Studies have shown that Japan leads the world in time spent by the average person in front of a television. One reason, of course, is that Japan is among the most technologically advanced countries, and provides a wide range of television programming. Another reason is that the Japanese have a great interest in staying informed, which accounts for other studies which show that the average person in Japan also leads the world in the amount of time spent reading newspapers. There must be reasons other than cultural ones, though, to explain the success and development of Unification Church video centers in Japan. In quest of those other aspects I spent a few weeks touring centers around the country.

Description of Shibuya Video Center

The most well-known meeting place in all of Tokyo is the statue of Hachiko in front of Shibuya Station. Shibuya is not the commercial center of the huge metropolis of Tokyo, but it is a favorite spot among young people. It is not uncommon to see video tapes playing right out on the sidewalk in this section of the city, and I have come across a couple of coffee shops where young people sit in front of a large screen showing the latest rock'n' roll video releases. It is on a back street, a few hundred meters from Hachiko, that the church's first large-scale video center was started in June 1982.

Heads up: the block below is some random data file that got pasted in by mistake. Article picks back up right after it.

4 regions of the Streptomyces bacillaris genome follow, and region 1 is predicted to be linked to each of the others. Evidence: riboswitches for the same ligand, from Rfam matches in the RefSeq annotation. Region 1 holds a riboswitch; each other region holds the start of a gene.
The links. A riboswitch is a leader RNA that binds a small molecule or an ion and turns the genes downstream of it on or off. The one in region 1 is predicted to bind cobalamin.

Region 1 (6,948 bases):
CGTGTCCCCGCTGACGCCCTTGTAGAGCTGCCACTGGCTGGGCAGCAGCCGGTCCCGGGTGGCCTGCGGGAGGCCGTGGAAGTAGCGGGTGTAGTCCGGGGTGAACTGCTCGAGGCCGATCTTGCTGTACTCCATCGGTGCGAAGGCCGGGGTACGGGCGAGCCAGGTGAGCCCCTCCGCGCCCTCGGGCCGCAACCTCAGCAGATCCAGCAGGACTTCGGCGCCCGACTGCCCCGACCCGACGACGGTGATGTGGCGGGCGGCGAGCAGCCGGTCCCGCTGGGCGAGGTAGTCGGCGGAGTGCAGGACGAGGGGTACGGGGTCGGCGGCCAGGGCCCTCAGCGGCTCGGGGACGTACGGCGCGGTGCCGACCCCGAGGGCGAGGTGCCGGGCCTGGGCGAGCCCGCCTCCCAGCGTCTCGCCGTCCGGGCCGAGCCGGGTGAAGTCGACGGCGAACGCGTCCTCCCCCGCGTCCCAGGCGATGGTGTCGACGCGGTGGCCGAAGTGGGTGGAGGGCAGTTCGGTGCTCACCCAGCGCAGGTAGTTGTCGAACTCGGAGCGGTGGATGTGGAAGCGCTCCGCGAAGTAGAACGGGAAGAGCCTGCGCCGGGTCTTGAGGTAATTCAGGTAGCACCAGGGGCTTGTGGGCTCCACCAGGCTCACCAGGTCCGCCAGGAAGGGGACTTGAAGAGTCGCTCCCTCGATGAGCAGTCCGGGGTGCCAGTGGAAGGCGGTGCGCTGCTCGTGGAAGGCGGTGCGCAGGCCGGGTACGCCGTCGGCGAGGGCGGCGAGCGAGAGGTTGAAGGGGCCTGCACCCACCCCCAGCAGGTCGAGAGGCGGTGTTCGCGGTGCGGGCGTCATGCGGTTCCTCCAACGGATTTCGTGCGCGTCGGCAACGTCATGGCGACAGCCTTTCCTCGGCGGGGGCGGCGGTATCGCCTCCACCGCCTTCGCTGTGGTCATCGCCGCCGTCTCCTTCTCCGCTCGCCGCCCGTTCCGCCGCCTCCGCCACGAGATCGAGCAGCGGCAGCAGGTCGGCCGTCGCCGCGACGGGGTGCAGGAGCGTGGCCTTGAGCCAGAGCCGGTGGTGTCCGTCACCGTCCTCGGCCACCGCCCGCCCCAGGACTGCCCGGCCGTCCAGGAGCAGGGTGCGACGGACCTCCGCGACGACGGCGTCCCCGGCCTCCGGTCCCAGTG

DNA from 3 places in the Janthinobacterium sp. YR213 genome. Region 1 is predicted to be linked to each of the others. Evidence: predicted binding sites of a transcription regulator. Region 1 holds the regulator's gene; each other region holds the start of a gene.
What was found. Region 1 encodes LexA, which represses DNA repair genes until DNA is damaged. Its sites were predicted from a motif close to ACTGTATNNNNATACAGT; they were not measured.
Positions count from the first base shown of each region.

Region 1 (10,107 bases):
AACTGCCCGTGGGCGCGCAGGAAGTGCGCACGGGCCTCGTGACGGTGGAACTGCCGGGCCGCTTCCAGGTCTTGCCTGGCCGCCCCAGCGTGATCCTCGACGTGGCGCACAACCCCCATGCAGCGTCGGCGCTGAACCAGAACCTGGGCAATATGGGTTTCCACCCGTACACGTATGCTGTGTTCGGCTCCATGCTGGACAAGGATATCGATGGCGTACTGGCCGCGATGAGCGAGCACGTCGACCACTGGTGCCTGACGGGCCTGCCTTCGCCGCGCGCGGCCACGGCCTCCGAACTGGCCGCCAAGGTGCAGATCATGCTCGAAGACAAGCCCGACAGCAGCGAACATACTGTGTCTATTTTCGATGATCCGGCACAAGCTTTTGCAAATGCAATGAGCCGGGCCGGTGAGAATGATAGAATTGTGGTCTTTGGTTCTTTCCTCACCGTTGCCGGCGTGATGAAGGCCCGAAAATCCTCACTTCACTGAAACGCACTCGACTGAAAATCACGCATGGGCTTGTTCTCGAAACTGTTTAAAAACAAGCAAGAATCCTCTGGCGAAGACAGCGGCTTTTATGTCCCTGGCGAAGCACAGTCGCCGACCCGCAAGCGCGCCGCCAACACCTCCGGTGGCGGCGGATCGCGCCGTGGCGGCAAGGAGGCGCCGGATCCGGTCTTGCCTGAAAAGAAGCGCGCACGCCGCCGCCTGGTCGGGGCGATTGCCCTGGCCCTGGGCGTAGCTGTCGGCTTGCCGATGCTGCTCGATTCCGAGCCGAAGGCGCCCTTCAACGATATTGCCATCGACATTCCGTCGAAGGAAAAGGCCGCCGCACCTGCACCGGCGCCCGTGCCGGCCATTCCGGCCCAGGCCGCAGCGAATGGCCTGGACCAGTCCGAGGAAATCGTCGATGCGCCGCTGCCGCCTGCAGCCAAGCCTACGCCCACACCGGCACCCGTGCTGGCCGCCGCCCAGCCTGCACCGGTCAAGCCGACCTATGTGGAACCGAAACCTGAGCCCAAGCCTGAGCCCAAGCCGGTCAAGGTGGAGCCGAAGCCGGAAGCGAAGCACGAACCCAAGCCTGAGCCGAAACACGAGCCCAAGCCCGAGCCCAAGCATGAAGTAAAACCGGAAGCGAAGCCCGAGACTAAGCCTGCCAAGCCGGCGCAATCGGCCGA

Called the Jinsei (Life) Information Center or J.I.C., the video center is situated on the sixth floor of a fairly small office building and has two main rooms for guests. There is a video room with 22 booths, and a discussion lounge. In the latter room there are 26 seats on either side of coffee tables, where members can discuss the contents of the lectures with the guests and draw out their impressions and reflections on the videos, especially points they did or did not like and understand.